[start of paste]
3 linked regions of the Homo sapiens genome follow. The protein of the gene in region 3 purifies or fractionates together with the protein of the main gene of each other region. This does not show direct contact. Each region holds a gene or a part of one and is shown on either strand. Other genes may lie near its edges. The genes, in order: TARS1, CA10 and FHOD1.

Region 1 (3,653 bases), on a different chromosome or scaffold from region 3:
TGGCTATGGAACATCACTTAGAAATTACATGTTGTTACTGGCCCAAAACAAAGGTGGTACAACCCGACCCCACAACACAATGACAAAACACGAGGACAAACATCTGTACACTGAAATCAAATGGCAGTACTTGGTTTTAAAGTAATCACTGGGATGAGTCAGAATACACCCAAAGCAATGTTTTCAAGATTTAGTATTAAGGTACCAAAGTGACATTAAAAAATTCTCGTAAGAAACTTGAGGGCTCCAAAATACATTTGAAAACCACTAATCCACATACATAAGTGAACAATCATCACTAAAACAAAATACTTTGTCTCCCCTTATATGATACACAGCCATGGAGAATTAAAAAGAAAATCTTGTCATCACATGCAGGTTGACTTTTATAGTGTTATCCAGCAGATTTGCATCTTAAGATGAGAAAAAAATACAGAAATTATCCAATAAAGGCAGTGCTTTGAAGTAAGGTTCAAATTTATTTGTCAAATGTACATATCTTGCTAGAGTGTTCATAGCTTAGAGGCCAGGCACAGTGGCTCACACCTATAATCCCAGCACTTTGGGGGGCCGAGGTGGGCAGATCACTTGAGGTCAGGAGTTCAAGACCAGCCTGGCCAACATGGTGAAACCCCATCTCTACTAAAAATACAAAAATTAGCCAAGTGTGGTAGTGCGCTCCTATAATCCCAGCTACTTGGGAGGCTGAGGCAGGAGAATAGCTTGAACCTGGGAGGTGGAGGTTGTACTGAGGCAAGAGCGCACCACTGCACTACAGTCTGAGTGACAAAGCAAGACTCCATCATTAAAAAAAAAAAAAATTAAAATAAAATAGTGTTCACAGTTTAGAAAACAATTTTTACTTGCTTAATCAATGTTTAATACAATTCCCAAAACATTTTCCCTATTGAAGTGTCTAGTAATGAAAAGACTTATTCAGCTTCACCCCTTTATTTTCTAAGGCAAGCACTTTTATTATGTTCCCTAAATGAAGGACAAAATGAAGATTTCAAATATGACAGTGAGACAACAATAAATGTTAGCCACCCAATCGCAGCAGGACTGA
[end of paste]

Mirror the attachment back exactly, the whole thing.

3 linked regions of the Homo sapiens genome follow. The protein of the gene in region 3 purifies or fractionates together with the protein of the main gene of each other region. This does not show direct contact. Each region holds a gene or a part of one and is shown on either strand. Other genes may lie near its edges. The genes, in order: TARS1, CA10 and FHOD1.

Region 1 (3,653 bases), on a different chromosome or scaffold from region 3:
TGGCTATGGAACATCACTTAGAAATTACATGTTGTTACTGGCCCAAAACAAAGGTGGTACAACCCGACCCCACAACACAATGACAAAACACGAGGACAAACATCTGTACACTGAAATCAAATGGCAGTACTTGGTTTTAAAGTAATCACTGGGATGAGTCAGAATACACCCAAAGCAATGTTTTCAAGATTTAGTATTAAGGTACCAAAGTGACATTAAAAAATTCTCGTAAGAAACTTGAGGGCTCCAAAATACATTTGAAAACCACTAATCCACATACATAAGTGAACAATCATCACTAAAACAAAATACTTTGTCTCCCCTTATATGATACACAGCCATGGAGAATTAAAAAGAAAATCTTGTCATCACATGCAGGTTGACTTTTATAGTGTTATCCAGCAGATTTGCATCTTAAGATGAGAAAAAAATACAGAAATTATCCAATAAAGGCAGTGCTTTGAAGTAAGGTTCAAATTTATTTGTCAAATGTACATATCTTGCTAGAGTGTTCATAGCTTAGAGGCCAGGCACAGTGGCTCACACCTATAATCCCAGCACTTTGGGGGGCCGAGGTGGGCAGATCACTTGAGGTCAGGAGTTCAAGACCAGCCTGGCCAACATGGTGAAACCCCATCTCTACTAAAAATACAAAAATTAGCCAAGTGTGGTAGTGCGCTCCTATAATCCCAGCTACTTGGGAGGCTGAGGCAGGAGAATAGCTTGAACCTGGGAGGTGGAGGTTGTACTGAGGCAAGAGCGCACCACTGCACTACAGTCTGAGTGACAAAGCAAGACTCCATCATTAAAAAAAAAAAAAATTAAAATAAAATAGTGTTCACAGTTTAGAAAACAATTTTTACTTGCTTAATCAATGTTTAATACAATTCCCAAAACATTTTCCCTATTGAAGTGTCTAGTAATGAAAAGACTTATTCAGCTTCACCCCTTTATTTTCTAAGGCAAGCACTTTTATTATGTTCCCTAAATGAAGGACAAAATGAAGATTTCAAATATGACAGTGAGACAACAATAAATGTTAGCCACCCAATCGCAGCAGGACTGA